A New Frontier in Diagnosing Gut Health

Every year, more than 200 million children worldwide do not reach their developmental potential. This is primarily due to infectious diseases as well as malnutrition and related disorders. Normal gut development and function are critical for determining a child’s development and health throughout life. Despite this, diagnostics that can measure the health status of the gut are severely lacking.  As part of the BRCCH’s Multi-Investigator funding programme, Prof Randall Platt (ETH Zürich), Prof Andrew Macpherson (University Hospital Bern) and fellow consortium members seek to develop a non-invasive, microbe-based diagnostic that is capable of sensing and recording the status of the gut.

In a new groundbreaking study published in Science*, Prof Platt, Prof Macpherson and co-authors have achieved the first critical steps towards making this ambitious idea a reality.

Behind this work is the innovative Record-seq technology pioneered by Prof Platt in 20181. The technology is based on CRISPR-engineered bacteria that can sense and create a molecular record of changes in their surrounding environment over time. These bacteria, or ''transcriptional recorders'' can then be analysed via sequencing approaches to reveal the history of events that they encountered. This technology holds enormous potential to provide real-time information on the status of the gut environment, which could then be harnessed to guide personalised therapeutic interventions.

In this new study, the researchers first set out to understand how the transcriptional recorders behave in a real-life gut environment and what they are able to report on whilst travelling through the intestine. The team demonstrated that these bacteria survive and traverse through the gut of mice, and that they can be successfully collected from faecal samples for further analysis. Importantly, the study revealed that the transcriptional recorders are able to capture important biological information throughout all regions of the gut. This represents a major advance over current omics-based technologies that are used to study the gut, as they are unable to provide insights into intestinal regions that are more difficult to access, such as the proximal colon.

The CRISPR-engineered bacteria (or transcriptional recorders) create molecular records of information about their surrounding environment as they transit through the gut. These bacteria can then be retrieved via faecal samples and their molecular records analysed through sequencing and computational methods. Image courtesy of Prof Randall Platt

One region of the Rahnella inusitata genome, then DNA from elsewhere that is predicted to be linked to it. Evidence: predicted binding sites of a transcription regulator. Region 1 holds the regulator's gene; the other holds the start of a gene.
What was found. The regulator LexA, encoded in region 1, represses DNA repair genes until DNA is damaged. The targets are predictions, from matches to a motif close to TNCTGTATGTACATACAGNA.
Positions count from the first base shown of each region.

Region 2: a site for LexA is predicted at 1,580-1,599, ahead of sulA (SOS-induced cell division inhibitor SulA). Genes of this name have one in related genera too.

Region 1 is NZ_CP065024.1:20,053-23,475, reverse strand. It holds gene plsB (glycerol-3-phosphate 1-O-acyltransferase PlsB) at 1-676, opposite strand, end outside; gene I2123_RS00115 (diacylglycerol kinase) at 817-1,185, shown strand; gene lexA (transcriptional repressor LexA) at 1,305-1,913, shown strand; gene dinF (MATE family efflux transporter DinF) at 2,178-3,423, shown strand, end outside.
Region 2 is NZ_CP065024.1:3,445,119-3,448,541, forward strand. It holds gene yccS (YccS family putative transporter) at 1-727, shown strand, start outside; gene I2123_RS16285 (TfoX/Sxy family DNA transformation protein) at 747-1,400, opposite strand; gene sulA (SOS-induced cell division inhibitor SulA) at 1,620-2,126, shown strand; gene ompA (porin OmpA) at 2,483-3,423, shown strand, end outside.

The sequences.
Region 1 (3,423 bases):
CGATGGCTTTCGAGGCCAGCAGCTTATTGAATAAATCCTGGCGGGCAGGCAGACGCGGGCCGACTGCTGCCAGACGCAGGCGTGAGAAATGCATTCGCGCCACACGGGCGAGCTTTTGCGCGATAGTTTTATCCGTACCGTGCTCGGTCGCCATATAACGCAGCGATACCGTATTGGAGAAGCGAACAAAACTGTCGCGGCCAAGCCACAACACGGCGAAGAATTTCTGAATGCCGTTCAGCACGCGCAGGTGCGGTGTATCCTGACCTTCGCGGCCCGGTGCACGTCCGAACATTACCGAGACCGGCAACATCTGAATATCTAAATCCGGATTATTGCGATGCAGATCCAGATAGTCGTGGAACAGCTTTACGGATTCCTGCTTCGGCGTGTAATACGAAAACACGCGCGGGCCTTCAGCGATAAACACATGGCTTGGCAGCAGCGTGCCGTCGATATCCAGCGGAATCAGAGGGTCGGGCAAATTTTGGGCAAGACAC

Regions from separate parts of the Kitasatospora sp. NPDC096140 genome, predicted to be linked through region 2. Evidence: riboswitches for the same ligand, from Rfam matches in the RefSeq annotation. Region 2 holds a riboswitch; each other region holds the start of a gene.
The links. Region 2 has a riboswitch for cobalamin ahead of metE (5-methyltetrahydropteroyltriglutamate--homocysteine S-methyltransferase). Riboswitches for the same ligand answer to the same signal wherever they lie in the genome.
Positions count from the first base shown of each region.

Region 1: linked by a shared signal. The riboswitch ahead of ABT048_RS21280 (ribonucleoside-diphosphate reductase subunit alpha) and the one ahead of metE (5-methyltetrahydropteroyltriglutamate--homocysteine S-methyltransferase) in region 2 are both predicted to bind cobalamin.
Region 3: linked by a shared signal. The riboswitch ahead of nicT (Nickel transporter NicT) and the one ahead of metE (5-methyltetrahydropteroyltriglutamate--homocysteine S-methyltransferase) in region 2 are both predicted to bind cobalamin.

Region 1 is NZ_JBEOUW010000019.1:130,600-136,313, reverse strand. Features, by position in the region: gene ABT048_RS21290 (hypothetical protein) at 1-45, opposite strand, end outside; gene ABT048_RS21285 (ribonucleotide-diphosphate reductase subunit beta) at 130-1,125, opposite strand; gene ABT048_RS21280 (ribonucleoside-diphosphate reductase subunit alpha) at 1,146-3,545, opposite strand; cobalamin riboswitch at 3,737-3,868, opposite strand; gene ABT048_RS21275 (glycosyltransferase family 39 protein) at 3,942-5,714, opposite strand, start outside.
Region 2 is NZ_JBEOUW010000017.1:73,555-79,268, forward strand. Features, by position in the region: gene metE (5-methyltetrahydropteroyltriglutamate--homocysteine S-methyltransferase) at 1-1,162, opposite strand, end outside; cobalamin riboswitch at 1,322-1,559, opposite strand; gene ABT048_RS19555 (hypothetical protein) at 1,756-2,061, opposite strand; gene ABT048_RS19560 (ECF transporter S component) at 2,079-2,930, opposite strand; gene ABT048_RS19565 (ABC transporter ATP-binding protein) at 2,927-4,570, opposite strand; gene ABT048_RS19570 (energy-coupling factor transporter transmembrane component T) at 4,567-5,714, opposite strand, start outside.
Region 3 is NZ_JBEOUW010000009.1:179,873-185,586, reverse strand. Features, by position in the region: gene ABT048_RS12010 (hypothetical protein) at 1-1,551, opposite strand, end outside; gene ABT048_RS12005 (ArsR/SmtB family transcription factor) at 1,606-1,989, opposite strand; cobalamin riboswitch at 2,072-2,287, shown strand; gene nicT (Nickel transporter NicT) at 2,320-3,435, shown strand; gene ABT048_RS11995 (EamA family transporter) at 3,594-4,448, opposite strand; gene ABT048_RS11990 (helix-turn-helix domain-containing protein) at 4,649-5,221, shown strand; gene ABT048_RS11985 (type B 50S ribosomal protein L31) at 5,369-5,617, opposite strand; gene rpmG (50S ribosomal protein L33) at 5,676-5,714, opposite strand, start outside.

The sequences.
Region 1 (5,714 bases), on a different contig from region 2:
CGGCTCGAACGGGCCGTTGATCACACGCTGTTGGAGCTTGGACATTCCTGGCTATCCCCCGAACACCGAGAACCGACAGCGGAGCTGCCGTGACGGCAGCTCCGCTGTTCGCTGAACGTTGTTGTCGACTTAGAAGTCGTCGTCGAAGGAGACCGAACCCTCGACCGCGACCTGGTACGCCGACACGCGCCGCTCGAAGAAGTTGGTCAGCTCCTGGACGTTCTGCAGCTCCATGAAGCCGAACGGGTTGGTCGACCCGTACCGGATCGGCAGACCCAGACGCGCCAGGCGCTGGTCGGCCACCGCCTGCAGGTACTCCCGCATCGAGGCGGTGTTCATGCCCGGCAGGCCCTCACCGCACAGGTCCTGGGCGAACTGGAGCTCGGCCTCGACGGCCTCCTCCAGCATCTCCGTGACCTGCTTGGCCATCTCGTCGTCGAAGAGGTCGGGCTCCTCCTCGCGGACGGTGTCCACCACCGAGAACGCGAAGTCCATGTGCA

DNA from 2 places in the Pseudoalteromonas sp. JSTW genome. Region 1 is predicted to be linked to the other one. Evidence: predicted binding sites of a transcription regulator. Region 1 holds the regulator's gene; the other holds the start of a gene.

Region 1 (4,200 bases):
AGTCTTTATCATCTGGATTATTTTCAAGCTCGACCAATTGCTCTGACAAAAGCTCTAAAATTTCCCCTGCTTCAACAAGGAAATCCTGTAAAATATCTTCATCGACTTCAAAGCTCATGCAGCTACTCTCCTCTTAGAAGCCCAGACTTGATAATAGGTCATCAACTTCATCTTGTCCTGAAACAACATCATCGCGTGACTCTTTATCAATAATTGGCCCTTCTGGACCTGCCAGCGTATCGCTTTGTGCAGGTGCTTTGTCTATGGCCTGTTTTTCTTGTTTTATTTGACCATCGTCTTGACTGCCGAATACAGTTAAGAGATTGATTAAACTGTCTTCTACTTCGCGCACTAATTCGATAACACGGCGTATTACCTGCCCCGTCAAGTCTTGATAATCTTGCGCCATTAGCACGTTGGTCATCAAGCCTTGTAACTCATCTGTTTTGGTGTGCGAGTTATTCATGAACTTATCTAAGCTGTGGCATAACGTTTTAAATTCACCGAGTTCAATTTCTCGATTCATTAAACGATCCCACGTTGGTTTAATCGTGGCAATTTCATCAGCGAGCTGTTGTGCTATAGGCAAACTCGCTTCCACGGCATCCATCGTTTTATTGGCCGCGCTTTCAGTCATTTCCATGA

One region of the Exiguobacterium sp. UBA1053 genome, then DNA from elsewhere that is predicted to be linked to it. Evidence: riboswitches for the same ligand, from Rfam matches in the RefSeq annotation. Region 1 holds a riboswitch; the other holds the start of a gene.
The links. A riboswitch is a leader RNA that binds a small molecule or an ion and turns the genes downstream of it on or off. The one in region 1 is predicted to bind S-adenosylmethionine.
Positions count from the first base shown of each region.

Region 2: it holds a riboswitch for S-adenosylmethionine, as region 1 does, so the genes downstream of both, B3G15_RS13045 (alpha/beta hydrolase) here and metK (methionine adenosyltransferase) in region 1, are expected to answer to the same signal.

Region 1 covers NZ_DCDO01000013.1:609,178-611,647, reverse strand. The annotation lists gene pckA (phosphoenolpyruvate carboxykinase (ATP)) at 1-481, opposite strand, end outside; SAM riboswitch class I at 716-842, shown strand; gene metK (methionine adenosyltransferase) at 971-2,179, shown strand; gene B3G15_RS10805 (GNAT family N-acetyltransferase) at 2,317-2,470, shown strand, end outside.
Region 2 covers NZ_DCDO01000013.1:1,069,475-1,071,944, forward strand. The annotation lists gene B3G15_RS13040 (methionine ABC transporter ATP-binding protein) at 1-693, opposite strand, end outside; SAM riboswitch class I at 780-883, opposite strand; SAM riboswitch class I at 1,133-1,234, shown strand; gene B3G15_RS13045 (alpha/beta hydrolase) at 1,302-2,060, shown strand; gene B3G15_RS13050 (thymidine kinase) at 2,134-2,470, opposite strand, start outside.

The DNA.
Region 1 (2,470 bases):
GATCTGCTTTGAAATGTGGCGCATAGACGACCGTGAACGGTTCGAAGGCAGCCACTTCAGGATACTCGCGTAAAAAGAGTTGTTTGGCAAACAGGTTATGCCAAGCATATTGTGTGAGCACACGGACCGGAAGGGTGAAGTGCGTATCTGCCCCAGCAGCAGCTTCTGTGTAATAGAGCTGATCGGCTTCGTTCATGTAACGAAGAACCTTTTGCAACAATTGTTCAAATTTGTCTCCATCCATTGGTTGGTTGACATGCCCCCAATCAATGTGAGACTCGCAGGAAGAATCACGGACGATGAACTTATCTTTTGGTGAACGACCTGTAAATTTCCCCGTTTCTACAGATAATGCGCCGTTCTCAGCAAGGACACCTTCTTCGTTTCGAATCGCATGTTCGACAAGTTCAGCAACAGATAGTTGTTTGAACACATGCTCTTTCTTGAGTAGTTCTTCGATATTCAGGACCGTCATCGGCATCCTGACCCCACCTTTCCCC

Following these exciting results, the team then embarked on testing if the transcriptional recorders can reliably report on two elements which are critical for determining gut health: nutrition and inflammation.

To do this, mice were fed with different diets and the transcriptional recorders were collected from faecal samples over time. A Record-seq analysis revealed that these bacteria record unique molecular signatures that are diet-specific and are retained by the bacteria, even following a dietary switch. Therefore, not only are these transcriptional recorders capable of reporting on the real-time dietary status in vivo, these findings also suggest that they can provide a window into the nutritional history of the gut.

The researchers then took one step further by studying the transcriptional recorders in a mouse model of gut inflammation, to mimic the local environment in the presence of gastrointestinal disease.  Remarkably, the team discovered that the molecular signatures recorded by the bacteria could be used to distinguish healthy mice from those with gastrointestinal inflammation. Moreover, they could also provide a read-out for measuring the severity and biological indicators of inflammation within the gut.

Following this landmark work, we asked Prof Randall Platt about where the consortium plans to take Record-Seq from here:

''This highly collaborative and interdisciplinary project lays the groundwork towards realising the technology’s true potential for improving human health. The consortium is now focusing on translation, which primarily includes further rigorous testing in animal models of human conditions as well as ensuring robust safety and environmental containment of the genetically engineered bacteria''.


*Read the paper: https://www.science.org/doi/10.1126/science.abm6038

Schmidt F, Zimmermann J, Tanna T, Farouni R, Conway T, Macpherson AJ, Platt RJ: Noninvasive assessment of gut function using transcriptional recording sentinel cells. Science, 12 May 2022, doi: 10.1126/science.abm6038

About the researchers 

Professor Randall Platt is an Associate Professor at the Department of Biosystems Science and Engineering (D-BSSE) at ETH Zürich and the Department of Chemistry at the University of Basel.

Professor Andrew Macpherson is Professor and Director of Gastroenterology at University Hospital Bern.

Professors Platt and Macpherson, together with fellow consortium members, lead the BRCCH Multi-Investigator Project: Living Microbial Diagnostics to Enable Individualised Child Health Interventions.

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